Michael Hoppen Contemporary is pleased to present the latest series of works by the French artist Valérie Belin. The new exhibition will showcase twelve black and white silver gelatin prints, from her new series YOHOHO.
Taking as her subject the famous burlesque, cabaret clubs of Paris, Bélin shot all the film at Le Moulin Rouge and Le Lido. She then carefully constructed each image by layering two negatives together, creating luminous studies of a familiar yet mysterious world, and all the time referencing the gaudy, historical stages of those places. Some years ago, Bélin photographed two dancers from these clubs, and with this series she seeks to unearth more of that story. The personality and history of places and objects is a constant source of inspiration for her work. And these pieces are certainly more still life than landscape.
“In my first series, and especially those dedicated to crystal vases and glasses (1993), I worked only on the light spectrum of the objects and remained very close to the primary process of photography. However, in my later work, whether colour or black-and-white, the new technologies have given me the option of using a freer, more pictorial, dreamlike treatment of the subject - for example, in the pictures of the magicians, of the dancer at the Lido and of the baskets of fruit (2007). Modern tools have led me to see photography beyond the analogue, as a means of creating a pure image captured directly by me at the very heart of my models. Much more than a figurative medium, photography offers me the possibility of probing the evanescent frontiers between reality and illusion, to reveal the profound supernaturalism of my work.”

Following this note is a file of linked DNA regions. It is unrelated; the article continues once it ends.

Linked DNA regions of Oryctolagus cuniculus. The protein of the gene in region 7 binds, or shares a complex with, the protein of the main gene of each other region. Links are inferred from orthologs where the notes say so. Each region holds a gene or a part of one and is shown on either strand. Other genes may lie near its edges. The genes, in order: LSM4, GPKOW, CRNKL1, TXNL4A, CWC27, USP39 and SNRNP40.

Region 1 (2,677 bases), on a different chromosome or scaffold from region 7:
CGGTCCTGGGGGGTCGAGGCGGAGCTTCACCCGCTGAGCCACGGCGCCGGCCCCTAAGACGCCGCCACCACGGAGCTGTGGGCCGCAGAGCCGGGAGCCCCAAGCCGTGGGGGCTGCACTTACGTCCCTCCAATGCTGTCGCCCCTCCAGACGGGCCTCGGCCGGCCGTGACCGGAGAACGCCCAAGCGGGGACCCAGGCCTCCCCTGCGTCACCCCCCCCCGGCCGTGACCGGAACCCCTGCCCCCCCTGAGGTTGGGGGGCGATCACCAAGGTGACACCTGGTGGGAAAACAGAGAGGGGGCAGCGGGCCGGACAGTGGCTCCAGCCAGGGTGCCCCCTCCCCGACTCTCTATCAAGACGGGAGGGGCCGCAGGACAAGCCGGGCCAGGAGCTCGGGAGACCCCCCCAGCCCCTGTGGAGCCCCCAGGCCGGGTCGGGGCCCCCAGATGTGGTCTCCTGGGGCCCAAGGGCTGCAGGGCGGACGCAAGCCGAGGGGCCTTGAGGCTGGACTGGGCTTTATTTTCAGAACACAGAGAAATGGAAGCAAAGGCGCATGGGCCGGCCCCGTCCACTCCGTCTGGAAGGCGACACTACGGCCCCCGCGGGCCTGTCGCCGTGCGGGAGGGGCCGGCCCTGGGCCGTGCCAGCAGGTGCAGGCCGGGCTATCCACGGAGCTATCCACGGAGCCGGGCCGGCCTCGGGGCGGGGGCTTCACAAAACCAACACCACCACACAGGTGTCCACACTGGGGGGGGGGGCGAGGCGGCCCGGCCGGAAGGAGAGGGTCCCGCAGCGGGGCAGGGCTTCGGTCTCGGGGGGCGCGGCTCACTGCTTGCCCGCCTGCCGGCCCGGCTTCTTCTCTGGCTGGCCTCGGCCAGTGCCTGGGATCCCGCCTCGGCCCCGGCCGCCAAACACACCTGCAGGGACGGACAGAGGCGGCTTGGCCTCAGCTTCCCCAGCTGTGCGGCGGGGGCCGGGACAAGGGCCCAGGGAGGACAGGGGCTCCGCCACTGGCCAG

Her style is not detached, nor is it clinical or purely documentary. Instead, Bélin uses her camera to revel in the exotic details of these stage sets to produce painterly views that are far removed from naturalism, forcing the viewer to question the ambiguous scenes that confront them.
Shot at oblique angles, otherworldly in their great swathes of black, the portraits of interiors are utterly devoid of any human presence and capture cabaret’s empty arena in all its disquieting and Baroque beauty. “Cabaret settings are false illusions of an external world; they are artificial images, enchanting fantasies,” Bélin has noted.
Bélin has never conceived of photography as a way of recording what we see, but rather works in a kind of symbiosis with the luminous essence of the photographic medium itself. It could be possible to describe Bélin’s new series as being more akin to drawing rather than photography: the solid and highly contrasting black and white images resemble thick marks on paper. Reflections and refractions seem to be drawn by light itself or the shapes and forms left in its absence. This effect, combined with solarisation, strips away any physical substance and make the image appear apparitional and the objects within it hollow.
Bélin’s work harks back to Laszlo Mohly Nagy’s ‘photograms’ and is even suggestive of Man Ray’s brand of surrealism. However, the artist is equally eager to adopt digital technology when appropriate: her masterful control enables her to transcend the limitations of reality and formal resemblance. The precise technical choices generate a tension between the settings and their surfaces, magnifying and accentuating the sumptuous details, creating a chaos, which like the richness, only adds to the visual bouyancy of the prints. Once again, the “sur-réalité” of this French artist’s photographs hover somewhere between illusion and image.
“We could consider that I work on the idea of “cliché”, but the difference with a pure “cliché” - empty and meaningless - is the fact that if I photograph a purported “cliché” then my work goes beyond the “cliché”, and also beyond the subject itself. It becomes a pure vision, a photograph.”
Born in 1964 in Boulogne-Billancourt, France, Valérie Bélin lives and works in Paris. Her work is in many private, public and corporate collections across the world – including MoMA NY; Fondation Cartier pour l’art contemporain in Pari; the UBS Art Collection; San Francisco Museum of Modern Art; Los Angeles County Museum of Art; the JP Morgan Chase Art Program, New York; and the Huis Marseille in Amsterdam.